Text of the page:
- ‘One-person bands’ – people who operate alone or who are reluctant to collaborate.
- Pure research / expeditions / conference attendance – winners need to have larger aims than ‘research and publish’. Any research should be applied research. PhD projects, MSc dissertations, undergraduate projects, expeditions and conference attendance are not eligible for the Whitley Award – if PhD/MSc students benefit from a project funded that is great, but we will not fund these alone.
- ‘Start-up’ or pilot projects. Evidence of prior success is very important.
- Pure rural development – Pure rural/ economic development where direct conservation benefits are hard to quantify.
- Land purchase or projects focused on construction of buildings as these activities are rarely feasible with in the one year time frame of our Awards.
- Animal welfare & rehabilitation of captive animals – Our focus is on nature in the wild.
- Captive breeding – We recognise it as useful conservation tool, but at the level of funding we have available, we can’t make much impact. Therefore, we would only fund captive breeding where underlying causes of species decline in the wild have been fully addressed prior to breeding species in captivity.
- Government employees – However, we are aware that grey areas exist where conservationists will often be affiliated with government institutions in order to operate. If this is the case, please contact WFN.
Who is eligible to apply?
- The strategic focus of the Whitley Awards is national conservation leadership in countries that are not defined as a High Income Economy by the World Bank. Whitley Awards focus on individuals working in locations where international funds are hardest to raise, most needed, and will make the largest conservation impact. Exceptions to this criterion include Equatorial Guinea and certain island nations in the Caribbean. If you have any questions about eligible countries, please contact WFN.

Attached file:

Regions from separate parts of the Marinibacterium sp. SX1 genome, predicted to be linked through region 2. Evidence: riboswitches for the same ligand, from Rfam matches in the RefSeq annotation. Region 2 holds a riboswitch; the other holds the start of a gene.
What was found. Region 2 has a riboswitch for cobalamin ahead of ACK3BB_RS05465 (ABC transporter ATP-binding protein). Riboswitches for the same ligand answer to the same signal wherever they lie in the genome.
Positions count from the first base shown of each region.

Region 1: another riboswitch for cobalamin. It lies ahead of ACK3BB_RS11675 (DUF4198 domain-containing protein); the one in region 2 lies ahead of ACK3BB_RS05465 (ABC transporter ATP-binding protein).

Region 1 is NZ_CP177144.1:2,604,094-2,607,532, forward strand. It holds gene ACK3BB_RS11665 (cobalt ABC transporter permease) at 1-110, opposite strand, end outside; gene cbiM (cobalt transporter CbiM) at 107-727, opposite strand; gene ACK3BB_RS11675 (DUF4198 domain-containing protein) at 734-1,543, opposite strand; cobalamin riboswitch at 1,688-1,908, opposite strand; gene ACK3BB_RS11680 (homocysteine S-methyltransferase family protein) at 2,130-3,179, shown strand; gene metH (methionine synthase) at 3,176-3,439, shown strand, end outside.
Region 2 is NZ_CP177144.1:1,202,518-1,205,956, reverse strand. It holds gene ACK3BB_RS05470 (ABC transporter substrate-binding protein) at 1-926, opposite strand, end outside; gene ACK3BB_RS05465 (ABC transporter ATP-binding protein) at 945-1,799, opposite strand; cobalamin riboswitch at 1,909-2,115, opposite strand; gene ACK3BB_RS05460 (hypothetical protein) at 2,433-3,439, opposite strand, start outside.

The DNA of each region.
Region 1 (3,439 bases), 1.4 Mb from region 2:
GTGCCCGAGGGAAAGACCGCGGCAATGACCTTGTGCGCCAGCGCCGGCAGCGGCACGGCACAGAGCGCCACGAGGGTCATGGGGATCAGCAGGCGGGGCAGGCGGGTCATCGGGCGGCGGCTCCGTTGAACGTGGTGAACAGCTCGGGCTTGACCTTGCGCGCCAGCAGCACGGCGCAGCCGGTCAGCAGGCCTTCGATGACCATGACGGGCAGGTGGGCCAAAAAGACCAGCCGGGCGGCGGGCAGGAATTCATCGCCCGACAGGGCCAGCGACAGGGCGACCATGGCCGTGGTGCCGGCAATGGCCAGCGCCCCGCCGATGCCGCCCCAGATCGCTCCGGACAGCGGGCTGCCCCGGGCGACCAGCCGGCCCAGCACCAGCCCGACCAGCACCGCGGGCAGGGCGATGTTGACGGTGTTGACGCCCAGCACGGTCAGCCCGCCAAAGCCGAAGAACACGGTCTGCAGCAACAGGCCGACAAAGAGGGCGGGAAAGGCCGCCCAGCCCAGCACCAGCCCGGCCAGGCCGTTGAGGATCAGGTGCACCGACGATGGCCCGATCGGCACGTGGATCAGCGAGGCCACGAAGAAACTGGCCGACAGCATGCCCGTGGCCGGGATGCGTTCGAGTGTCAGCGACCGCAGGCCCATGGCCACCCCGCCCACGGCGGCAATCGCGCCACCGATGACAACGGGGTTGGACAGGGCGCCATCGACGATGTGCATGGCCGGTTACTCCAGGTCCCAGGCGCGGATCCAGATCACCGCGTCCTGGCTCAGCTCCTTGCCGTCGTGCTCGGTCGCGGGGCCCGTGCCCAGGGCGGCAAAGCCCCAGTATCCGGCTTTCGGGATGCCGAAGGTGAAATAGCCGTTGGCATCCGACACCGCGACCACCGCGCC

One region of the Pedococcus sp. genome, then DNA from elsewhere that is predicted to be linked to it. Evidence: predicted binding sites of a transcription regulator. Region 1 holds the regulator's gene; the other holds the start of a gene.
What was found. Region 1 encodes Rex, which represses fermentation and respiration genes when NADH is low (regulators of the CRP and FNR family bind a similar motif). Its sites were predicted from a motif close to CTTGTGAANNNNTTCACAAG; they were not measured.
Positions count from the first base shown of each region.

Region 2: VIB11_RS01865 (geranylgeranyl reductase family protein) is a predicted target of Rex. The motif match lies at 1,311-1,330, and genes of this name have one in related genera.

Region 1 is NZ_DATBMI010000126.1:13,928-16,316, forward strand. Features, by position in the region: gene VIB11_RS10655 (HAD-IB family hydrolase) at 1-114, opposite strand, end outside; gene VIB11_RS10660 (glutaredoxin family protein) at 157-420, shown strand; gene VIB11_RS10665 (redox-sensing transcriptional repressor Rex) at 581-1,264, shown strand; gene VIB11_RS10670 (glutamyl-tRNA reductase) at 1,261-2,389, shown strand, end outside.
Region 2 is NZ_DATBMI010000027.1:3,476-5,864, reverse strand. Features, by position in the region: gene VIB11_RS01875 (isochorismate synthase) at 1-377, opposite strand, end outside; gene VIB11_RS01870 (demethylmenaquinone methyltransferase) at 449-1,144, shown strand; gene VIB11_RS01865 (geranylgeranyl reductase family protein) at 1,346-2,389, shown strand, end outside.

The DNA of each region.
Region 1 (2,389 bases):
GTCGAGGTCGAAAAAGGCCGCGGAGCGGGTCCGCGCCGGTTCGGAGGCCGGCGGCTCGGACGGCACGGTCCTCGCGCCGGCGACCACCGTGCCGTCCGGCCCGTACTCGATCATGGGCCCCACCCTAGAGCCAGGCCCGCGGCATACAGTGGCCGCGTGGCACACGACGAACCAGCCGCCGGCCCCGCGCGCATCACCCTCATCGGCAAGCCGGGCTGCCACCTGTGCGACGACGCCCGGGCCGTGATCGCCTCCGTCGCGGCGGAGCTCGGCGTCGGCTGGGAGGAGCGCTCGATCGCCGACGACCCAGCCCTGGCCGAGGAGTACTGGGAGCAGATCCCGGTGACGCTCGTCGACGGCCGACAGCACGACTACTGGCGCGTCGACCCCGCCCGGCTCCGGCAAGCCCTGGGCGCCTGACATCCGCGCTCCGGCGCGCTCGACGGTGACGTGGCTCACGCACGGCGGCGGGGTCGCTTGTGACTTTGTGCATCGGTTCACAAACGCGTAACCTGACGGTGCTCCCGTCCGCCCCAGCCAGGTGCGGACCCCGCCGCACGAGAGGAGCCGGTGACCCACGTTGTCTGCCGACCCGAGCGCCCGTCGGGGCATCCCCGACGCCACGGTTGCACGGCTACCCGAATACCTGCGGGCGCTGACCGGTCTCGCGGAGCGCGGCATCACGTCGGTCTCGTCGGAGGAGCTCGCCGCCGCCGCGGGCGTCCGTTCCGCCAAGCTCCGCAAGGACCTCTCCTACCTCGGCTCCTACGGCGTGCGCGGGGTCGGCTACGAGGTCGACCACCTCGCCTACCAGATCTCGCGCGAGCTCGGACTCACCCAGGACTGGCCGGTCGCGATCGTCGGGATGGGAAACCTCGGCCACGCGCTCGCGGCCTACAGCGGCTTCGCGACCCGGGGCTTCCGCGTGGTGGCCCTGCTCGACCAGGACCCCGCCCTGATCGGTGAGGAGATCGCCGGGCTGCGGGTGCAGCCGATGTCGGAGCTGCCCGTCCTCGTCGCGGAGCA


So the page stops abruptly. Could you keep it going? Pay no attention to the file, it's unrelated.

- Nationals with local support – Whitley Awards winners are nationals of the countries where their conservation activities are focused (i.e. they were born there or have lived there a long time and have achieved national status) or are local to the region in which they work. This is because we have found these people often have the understanding necessary to bring about long term change and build capacity locally. Recent expatriates from developed, high-income economy countries are not eligible for Whitley Awards.
- Grassroots conservationists – Whitley Awards seek applicants from grassroots conservationists working for NGOs incorporated in developing countries, rather than in-country staff from NGOs headquartered in developed countries who have access to a greater variety of funds – but if you are in doubt please contact us.
- Good communicators – All applicants must be able to communicate in English, and be capable of compiling a written report to describe and quantify the success of their work with appropriate academic references. To gain the maximum benefit from winning an Award, you need to be able to utilise media opportunities presented as a result – these can often be even more useful to your cause than the financial award involved. Should you win a Whitley Award, professional media training will form part of the Awards week in the U.K.